16450 (fine for non-multistasking systems ie. DOS)
16550 (16 byte buffer: Common Max Speed: 115200 : good for a common non-server Windows computer)
16650 (32 byte buffer: Common Max Speed: 460800 : the next generation serial port is become more common.)
So, you don't have a 16550? Its possible to upgrade some serial cards (old
ones with the 40-pin UART chip socketed to the card) but any serial ports
built into the motherboard or internal modem card cannot be upgraded.
You will also begin to hear about USB:
USB - Universial Serial Bus: Much like the keyboard/mouse bus on the
Apple Macintosh. This new high performance bus will become common in a
few years and solve all this IRQ, slow serial port problems associated
Serial Port DTE Speed Optimization:
Lock your modem's serial port speed to the fastest setting available. The
reason for this is that your modem has the ability to do compression and you
want to provide it with as much data at one time as possible. So for a
normal text file
that would take 1 minute to transfer over, it can take less than 30 seconds with
compression. For 14.4kmodems, lock your port speed to at least 57,600 bits/s and
for 28.8k users, lock it to 115,200 bits/s. If you can't change the settings in
your Chameleon Sampler, see belote for more info!
TCP/IP Stack PPP MTU/MRU optimization:
Change your PPP MTU and MRU settings. MTU stands for Maximum Transfer Unit
and MRU stands for Maximum Receive Unit. Check out the RFC on PPP to get all the
hard core details if you wish. Basically, these two settings refer to the
number of bits sent per TCP/IP
packet. Smaller the number, the better the responce from things like Telnet but data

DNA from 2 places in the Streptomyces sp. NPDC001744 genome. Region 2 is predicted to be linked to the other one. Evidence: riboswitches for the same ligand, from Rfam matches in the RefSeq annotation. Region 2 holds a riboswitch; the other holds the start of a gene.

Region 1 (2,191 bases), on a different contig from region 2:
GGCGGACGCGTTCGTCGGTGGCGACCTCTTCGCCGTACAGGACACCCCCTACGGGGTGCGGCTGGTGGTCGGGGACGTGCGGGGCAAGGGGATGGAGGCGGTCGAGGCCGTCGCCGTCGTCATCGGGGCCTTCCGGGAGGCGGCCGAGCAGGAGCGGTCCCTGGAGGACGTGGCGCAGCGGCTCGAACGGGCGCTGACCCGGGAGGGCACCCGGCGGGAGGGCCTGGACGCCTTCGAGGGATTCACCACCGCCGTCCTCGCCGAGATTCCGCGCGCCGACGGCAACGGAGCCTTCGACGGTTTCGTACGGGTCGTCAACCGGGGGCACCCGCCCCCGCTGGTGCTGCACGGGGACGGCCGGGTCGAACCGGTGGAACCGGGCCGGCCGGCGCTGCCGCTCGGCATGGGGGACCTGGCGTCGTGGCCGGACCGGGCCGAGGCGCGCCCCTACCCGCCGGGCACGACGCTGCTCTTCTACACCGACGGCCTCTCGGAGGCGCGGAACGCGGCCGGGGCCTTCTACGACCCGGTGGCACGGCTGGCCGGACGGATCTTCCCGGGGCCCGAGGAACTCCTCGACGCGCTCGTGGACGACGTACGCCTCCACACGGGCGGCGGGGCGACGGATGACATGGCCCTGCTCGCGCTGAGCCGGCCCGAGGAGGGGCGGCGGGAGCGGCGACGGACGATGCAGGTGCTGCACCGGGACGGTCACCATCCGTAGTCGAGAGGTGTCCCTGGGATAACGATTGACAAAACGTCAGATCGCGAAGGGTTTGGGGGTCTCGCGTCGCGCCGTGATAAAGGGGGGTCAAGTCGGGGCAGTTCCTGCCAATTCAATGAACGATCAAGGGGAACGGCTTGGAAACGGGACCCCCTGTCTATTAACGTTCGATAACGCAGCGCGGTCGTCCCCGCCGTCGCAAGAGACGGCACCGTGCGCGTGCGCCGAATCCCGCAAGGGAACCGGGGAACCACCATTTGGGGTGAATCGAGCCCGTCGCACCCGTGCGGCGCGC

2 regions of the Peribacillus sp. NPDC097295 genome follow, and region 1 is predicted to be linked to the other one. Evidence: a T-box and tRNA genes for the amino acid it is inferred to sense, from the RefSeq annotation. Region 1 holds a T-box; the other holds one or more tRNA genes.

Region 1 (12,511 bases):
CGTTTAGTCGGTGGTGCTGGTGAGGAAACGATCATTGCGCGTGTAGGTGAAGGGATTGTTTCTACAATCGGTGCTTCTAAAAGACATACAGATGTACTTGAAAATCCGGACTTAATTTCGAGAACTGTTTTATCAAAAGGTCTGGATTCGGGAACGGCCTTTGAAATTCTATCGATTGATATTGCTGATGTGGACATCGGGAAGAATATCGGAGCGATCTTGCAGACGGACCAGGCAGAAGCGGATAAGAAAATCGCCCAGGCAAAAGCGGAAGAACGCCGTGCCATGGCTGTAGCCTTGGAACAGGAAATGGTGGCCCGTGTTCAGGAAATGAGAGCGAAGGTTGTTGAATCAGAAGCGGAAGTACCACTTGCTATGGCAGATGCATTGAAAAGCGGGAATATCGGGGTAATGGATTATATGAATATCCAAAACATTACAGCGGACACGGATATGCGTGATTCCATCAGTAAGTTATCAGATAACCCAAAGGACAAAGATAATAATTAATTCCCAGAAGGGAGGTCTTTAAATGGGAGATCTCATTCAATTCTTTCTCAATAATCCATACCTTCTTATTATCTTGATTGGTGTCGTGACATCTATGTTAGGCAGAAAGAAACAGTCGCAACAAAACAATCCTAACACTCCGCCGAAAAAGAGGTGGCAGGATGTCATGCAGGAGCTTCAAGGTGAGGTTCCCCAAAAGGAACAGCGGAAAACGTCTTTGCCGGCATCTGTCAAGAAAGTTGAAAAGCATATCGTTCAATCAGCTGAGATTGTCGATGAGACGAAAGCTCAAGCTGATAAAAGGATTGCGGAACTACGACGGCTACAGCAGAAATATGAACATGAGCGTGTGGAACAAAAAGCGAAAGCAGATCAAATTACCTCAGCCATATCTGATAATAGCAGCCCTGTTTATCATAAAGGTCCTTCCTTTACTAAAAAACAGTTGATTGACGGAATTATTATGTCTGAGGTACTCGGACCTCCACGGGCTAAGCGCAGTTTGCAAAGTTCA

throughput using programs like FTP can decline drastically. The exact reverse happens
when you use too large of a MTU/MRU number.
So what numbers are the best? Follow this rule of thumb from RFC 1144
at the bottom of page 19:
[ MTU = ping time / 10 * bits/s ]
For a 28.8k modem usually gets about 150ms ping times (mileage will
0.150 / 10 * 28800 = 432
A 14.4k modem usually gets about 175ms ping times so:
0.175 / 10 * 14400 = 252
I've found through experimentation that an MTU of 470 is a good performer
for 33.6k Telnet and ftp connections. Mileage will vary with the quality of
your modem, the connection clarity, the alignment of the moons, etc.
The Trumpet Stack also lets you change the Maximum Segment Size
and Receive Window which is negotiated when you connect to another
The rule of thumb for MSS is 2 to the power of some number MINUS
40 which is LESS than your MTU number. Why the -40? The 40 is the
common byte size of the TCP/IP header in every TCP/IP packet.
[ MSS= highest power of 2 minus 40 ]
MSS= 2^8 = 256
= 2^9 = 512 - 40 = 472 (this is the setting I use w/ a MTU of
470. Yes, this doesn't exactly follow
the rule of thumb but it works well.)
The rule of thumb for RWIN is 3 to 4 times the MSS number.
[ RWIN= 3 or 4 * MSS ] (3 for lousy connections / 4 for clean ones)
RWIN= 4 * 256 = 1024
= 4 * 512 = 2048 (for the higher MSS/MTU that I use)